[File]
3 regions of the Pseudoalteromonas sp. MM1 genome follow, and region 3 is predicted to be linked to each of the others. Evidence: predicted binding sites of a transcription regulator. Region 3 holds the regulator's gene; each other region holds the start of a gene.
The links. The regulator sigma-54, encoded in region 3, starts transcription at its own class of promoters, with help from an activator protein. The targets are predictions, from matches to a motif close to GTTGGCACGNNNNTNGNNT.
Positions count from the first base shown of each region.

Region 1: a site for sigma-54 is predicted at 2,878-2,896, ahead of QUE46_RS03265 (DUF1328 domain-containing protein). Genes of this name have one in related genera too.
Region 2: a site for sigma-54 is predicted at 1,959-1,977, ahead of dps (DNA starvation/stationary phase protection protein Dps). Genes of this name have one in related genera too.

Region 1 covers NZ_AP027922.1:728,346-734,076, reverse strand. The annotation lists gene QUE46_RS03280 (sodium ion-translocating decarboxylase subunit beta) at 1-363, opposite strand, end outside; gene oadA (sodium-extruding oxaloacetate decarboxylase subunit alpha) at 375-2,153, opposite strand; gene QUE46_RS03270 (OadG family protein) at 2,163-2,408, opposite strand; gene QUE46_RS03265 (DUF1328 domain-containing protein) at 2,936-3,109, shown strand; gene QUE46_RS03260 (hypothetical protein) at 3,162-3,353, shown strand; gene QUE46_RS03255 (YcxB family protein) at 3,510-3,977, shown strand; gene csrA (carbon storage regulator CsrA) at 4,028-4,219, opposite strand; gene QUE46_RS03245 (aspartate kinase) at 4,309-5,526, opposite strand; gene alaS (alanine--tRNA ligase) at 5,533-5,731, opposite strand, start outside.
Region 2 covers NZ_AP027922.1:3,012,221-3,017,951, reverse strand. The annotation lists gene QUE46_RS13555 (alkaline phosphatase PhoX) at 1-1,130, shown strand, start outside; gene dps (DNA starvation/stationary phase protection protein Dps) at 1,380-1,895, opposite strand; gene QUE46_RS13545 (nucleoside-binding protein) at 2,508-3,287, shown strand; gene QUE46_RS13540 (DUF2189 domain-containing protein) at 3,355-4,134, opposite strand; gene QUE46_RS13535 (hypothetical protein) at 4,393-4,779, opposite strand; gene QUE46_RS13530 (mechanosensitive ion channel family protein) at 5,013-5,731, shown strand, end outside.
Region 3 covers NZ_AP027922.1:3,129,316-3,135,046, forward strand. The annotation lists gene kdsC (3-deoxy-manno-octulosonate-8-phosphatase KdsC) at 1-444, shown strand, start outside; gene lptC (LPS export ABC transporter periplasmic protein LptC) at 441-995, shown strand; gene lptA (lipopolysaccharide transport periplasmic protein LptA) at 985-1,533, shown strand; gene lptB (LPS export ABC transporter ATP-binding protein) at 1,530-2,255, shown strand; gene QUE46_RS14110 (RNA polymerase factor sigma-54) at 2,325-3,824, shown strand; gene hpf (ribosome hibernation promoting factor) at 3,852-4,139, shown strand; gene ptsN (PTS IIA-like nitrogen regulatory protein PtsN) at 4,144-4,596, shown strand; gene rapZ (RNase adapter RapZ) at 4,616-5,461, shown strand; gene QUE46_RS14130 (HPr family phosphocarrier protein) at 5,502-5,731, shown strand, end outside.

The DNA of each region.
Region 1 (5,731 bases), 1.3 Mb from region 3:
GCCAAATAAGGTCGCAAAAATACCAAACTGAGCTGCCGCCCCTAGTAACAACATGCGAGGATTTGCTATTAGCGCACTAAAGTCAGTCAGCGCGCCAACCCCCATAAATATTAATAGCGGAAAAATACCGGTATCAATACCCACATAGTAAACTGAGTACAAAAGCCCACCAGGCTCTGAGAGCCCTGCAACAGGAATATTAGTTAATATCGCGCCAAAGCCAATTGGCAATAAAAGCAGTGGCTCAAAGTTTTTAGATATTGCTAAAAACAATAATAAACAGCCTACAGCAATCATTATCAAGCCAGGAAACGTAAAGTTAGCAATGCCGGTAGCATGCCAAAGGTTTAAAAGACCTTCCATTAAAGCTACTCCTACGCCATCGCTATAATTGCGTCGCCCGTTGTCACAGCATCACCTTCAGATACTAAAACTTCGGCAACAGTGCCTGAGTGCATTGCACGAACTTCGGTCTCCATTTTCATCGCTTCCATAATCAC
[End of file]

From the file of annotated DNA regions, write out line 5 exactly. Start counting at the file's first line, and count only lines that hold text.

Region 2: a site for sigma-54 is predicted at 1,959-1,977, ahead of dps (DNA starvation/stationary phase protection protein Dps). Genes of this name have one in related genera too.